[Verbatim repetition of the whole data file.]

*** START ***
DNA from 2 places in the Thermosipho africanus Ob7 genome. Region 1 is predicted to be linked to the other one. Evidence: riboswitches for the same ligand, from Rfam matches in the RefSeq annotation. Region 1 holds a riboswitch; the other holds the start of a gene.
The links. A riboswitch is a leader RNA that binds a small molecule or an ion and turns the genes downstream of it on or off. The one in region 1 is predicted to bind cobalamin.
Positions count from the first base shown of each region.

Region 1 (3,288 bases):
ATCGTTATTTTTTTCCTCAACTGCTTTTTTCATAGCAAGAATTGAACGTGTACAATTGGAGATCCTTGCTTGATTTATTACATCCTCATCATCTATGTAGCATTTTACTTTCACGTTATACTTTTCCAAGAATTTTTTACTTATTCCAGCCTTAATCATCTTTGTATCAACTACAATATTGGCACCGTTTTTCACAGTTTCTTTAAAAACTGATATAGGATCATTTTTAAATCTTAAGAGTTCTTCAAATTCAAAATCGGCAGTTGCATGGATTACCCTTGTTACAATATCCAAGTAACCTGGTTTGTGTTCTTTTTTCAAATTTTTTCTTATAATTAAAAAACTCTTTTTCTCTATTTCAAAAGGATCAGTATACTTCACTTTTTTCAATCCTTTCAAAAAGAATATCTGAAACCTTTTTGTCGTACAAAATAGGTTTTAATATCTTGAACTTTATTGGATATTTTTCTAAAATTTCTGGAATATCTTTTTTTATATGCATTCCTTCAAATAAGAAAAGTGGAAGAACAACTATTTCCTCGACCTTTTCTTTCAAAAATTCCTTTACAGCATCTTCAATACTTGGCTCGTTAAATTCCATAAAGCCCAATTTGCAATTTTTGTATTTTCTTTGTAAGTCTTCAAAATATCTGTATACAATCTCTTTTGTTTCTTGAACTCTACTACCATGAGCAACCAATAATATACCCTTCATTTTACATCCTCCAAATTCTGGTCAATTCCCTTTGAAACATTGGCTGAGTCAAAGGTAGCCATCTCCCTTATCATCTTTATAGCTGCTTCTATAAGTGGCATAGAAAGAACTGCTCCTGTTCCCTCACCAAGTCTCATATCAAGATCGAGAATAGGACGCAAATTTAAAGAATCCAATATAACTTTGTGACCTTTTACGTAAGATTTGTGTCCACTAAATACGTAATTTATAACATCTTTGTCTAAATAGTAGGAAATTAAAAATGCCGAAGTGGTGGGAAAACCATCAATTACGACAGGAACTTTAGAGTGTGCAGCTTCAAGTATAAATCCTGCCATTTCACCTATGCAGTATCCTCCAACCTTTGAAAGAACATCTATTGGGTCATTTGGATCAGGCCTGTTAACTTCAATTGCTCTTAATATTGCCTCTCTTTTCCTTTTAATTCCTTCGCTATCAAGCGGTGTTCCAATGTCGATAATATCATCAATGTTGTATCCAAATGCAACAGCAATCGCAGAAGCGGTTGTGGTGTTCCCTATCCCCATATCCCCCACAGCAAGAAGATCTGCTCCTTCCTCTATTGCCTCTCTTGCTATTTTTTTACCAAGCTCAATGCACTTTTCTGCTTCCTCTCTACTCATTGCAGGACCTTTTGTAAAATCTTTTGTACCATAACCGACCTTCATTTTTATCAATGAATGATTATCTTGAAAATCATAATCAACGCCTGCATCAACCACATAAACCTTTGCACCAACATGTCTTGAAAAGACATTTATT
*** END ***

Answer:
DNA from 2 places in the Thermosipho africanus Ob7 genome. Region 1 is predicted to be linked to the other one. Evidence: riboswitches for the same ligand, from Rfam matches in the RefSeq annotation. Region 1 holds a riboswitch; the other holds the start of a gene.
The links. A riboswitch is a leader RNA that binds a small molecule or an ion and turns the genes downstream of it on or off. The one in region 1 is predicted to bind cobalamin.
Positions count from the first base shown of each region.

Region 1 (3,288 bases):
ATCGTTATTTTTTTCCTCAACTGCTTTTTTCATAGCAAGAATTGAACGTGTACAATTGGAGATCCTTGCTTGATTTATTACATCCTCATCATCTATGTAGCATTTTACTTTCACGTTATACTTTTCCAAGAATTTTTTACTTATTCCAGCCTTAATCATCTTTGTATCAACTACAATATTGGCACCGTTTTTCACAGTTTCTTTAAAAACTGATATAGGATCATTTTTAAATCTTAAGAGTTCTTCAAATTCAAAATCGGCAGTTGCATGGATTACCCTTGTTACAATATCCAAGTAACCTGGTTTGTGTTCTTTTTTCAAATTTTTTCTTATAATTAAAAAACTCTTTTTCTCTATTTCAAAAGGATCAGTATACTTCACTTTTTTCAATCCTTTCAAAAAGAATATCTGAAACCTTTTTGTCGTACAAAATAGGTTTTAATATCTTGAACTTTATTGGATATTTTTCTAAAATTTCTGGAATATCTTTTTTTATATGCATTCCTTCAAATAAGAAAAGTGGAAGAACAACTATTTCCTCGACCTTTTCTTTCAAAAATTCCTTTACAGCATCTTCAATACTTGGCTCGTTAAATTCCATAAAGCCCAATTTGCAATTTTTGTATTTTCTTTGTAAGTCTTCAAAATATCTGTATACAATCTCTTTTGTTTCTTGAACTCTACTACCATGAGCAACCAATAATATACCCTTCATTTTACATCCTCCAAATTCTGGTCAATTCCCTTTGAAACATTGGCTGAGTCAAAGGTAGCCATCTCCCTTATCATCTTTATAGCTGCTTCTATAAGTGGCATAGAAAGAACTGCTCCTGTTCCCTCACCAAGTCTCATATCAAGATCGAGAATAGGACGCAAATTTAAAGAATCCAATATAACTTTGTGACCTTTTACGTAAGATTTGTGTCCACTAAATACGTAATTTATAACATCTTTGTCTAAATAGTAGGAAATTAAAAATGCCGAAGTGGTGGGAAAACCATCAATTACGACAGGAACTTTAGAGTGTGCAGCTTCAAGTATAAATCCTGCCATTTCACCTATGCAGTATCCTCCAACCTTTGAAAGAACATCTATTGGGTCATTTGGATCAGGCCTGTTAACTTCAATTGCTCTTAATATTGCCTCTCTTTTCCTTTTAATTCCTTCGCTATCAAGCGGTGTTCCAATGTCGATAATATCATCAATGTTGTATCCAAATGCAACAGCAATCGCAGAAGCGGTTGTGGTGTTCCCTATCCCCATATCCCCCACAGCAAGAAGATCTGCTCCTTCCTCTATTGCCTCTCTTGCTATTTTTTTACCAAGCTCAATGCACTTTTCTGCTTCCTCTCTACTCATTGCAGGACCTTTTGTAAAATCTTTTGTACCATAACCGACCTTCATTTTTATCAATGAATGATTATCTTGAAAATCATAATCAACGCCTGCATCAACCACATAAACCTTTGCACCAACATGTCTTGAAAAGACATTTATT